How to measure sales success correctly
That is a topic that is on the table repeatedly in almost every company and every sales organization and often leads to considerable disputes. It is also a topic that can frequently lead to the demotivation or churn of sales staff.
At first glance, this seems to be a relatively simple issue. However, at a second glance, it is not quite that simple.
After more than 40 years in various positions, companies and industries, salesforce, sales management and management, I can say that this topic is complex also because it is linked to salary.
In essence, we distinguish between three approaches:
1. quantitative measurement values
2. qualitative measurement values
3. mixed forms
In my experience, companies and managers generally rely on quantitative values. These are easy to collect, often already integrated into today’s CRM systems, easy to compare (benchmarks) and seem to yield good results. Qualitative values, on the other hand, are generally challenging to determine.
The typical sales KPIs in practice
Indeed, the most common value is the turnover that the employee makes with his customers.
Also often used is:
– Number of customer visits made per week
– Number of phone calls made
– Number of new customers acquired
– Market share of the company with the customer
Qualitative values, such as customer satisfaction and potential utilization in the assigned sales area or customer segment, are challenging to determine and often fall by the wayside. However, sales success, at least long-term success, is also a qualitative value!
What is the main problem with quantitative values?
The core of the problem is already the measurement itself, possibly reinforced by a link to salary. All numbers that the company measures for sales, salespeople naturally influence them. In other words, “you get what you measure”.
Do you record the number of customer visits? Sales will visit customers and drink coffee without end. Do you record sales, possibly even linked to a high sales commission? The sales department will make sales by hook or crook; the higher the commission share of the income, the more. Whether the customer is satisfied in the process is irrelevant, as is whether salespeople have correctly met the customer’s needs.
The fact that sales miss the mark is something we can see every day in the insurance sector, for example, when life insurance policies are sold to very elderly pensioners or in the IT sector when unsuitable or oversized systems are sold. That can go as far as fraud, as can be seen in the case of telephone contracts or magazine subscriptions that tricksters have underbid.
These are problems that arise when payment is made almost exclusively per deal, or the variable salary component is too high.
So to measure sales success, you first have to define what is sales success for my company and my situation.
Then I can think about the appropriate metrics (KPIs) to measure success.
Also, there is always the risk that sales success and salesperson performance are confused or seen as identical. But they are two different things.
Successfully measuring sales success.
I have always had good experiences with mixed forms, i.e. a combination of quantitative and qualitative KPIs. As a rule, customer satisfaction is the central factor here. You can measure it directly using a customer survey. That is very time-consuming for the customers and can therefore only be carried out at longer intervals, semi-annually or annually. The response rates are usually low, made more difficult because, depending on the product and company, several people have to be interviewed at the customer’s site.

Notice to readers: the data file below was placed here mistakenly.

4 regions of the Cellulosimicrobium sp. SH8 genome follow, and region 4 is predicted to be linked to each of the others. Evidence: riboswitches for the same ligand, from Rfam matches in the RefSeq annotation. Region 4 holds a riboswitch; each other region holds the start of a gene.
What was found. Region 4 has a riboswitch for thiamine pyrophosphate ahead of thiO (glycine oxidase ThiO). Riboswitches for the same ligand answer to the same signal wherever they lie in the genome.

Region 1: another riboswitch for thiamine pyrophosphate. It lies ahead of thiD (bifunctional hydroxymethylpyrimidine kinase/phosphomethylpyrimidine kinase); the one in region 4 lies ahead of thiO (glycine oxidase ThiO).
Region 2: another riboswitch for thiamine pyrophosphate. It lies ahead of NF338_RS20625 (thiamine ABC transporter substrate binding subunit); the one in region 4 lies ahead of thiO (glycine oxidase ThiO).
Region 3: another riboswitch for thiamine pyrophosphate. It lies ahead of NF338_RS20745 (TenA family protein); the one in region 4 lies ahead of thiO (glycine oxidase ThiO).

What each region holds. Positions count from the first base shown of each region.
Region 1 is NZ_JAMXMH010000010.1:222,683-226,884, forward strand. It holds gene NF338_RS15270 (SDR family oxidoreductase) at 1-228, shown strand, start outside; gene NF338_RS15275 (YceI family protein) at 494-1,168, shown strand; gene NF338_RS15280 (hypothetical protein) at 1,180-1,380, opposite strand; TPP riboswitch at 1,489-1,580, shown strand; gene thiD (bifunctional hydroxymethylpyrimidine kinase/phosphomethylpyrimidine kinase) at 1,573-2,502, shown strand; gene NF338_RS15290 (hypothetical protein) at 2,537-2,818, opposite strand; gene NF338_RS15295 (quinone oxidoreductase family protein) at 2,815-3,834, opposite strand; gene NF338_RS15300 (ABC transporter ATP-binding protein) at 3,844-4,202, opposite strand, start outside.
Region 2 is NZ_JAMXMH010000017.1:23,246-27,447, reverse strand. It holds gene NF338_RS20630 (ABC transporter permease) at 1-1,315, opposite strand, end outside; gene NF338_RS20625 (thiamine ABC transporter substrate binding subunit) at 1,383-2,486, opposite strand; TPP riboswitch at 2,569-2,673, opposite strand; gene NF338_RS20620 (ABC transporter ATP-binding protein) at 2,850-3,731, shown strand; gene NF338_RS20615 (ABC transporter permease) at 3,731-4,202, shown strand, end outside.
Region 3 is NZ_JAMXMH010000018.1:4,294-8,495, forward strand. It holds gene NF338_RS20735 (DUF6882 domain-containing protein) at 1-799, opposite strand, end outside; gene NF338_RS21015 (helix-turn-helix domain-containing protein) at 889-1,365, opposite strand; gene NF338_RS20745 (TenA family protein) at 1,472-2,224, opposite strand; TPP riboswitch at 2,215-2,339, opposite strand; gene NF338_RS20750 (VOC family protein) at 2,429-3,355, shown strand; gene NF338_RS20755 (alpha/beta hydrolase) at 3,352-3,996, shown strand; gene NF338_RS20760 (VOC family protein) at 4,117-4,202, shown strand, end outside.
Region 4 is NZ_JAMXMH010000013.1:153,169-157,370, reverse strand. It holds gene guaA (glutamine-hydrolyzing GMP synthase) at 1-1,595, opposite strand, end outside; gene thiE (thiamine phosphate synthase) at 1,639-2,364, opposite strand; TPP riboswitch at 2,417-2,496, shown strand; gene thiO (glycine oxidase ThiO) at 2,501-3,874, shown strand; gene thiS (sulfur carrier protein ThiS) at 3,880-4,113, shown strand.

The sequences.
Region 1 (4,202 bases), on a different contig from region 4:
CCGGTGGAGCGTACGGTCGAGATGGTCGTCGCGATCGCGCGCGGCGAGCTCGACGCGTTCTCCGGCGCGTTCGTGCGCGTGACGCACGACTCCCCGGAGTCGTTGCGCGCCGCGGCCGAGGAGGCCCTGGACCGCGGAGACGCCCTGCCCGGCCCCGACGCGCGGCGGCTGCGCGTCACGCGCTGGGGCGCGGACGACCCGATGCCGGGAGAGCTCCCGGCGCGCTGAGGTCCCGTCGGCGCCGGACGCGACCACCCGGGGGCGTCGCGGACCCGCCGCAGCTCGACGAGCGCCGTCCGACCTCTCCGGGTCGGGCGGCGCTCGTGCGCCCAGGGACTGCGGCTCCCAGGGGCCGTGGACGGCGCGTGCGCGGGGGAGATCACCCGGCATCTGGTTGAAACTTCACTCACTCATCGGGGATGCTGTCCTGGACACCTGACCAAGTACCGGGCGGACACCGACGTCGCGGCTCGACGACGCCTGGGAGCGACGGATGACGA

You can carry out indirect measurement using quantitative values, but this is much less precise and, in some cases even more difficult to obtain. Quantitative values could be frequency of the individual customer’s orders, the height of the selling price (does the customer swallow a higher price with me), how many of my market companions still sell to the customer, and how high is their portion in per cent. The ideal situation is to be able to combine the two and have both results match. For sales success, I look at the customer, not the salesperson, even though the two are, of course, related.
To measure and compare the sales success of the salesperson, i.e. actually his performance, you need to establish or take different conditions into account.
A salesman, who sells on devil coming out (pushers), leads to dissatisfied customers, complaints and cancellations and thus to high, unnecessary costs.
So, the central element here should also be customer satisfaction. When comparing quantitative factors, such as sales or the number of orders, you must consider the sales areas/potentials. A salesperson in Mecklenburg-Western Pomerania has completely different conditions (customer potential, travel times, etc.) than, for example, a salesperson in the Ruhr area, who will produce completely different results. Another factor could be, for example, how well a salesperson exploits his customer potential, i.e., another qualitative value.
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How to measure sales success correctly – Conclusion
When measuring sales success, sales success (with a view to the customer) and salesperson performance should not be confused. You should also consider that already the measurement of sales success influences the results, “you get what you measure”.
So if you measure the wrong or inappropriate parameters, the worst that can happen is that your sales team meets the KPIs, but you don’t achieve true sales success because they are chasing the wrong targets. You should pay particular attention to the values that are difficult to measure, the qualitative values. For support, especially in evaluating customers, their potential and price flexibility, it makes sense to include appropriate AI systems.
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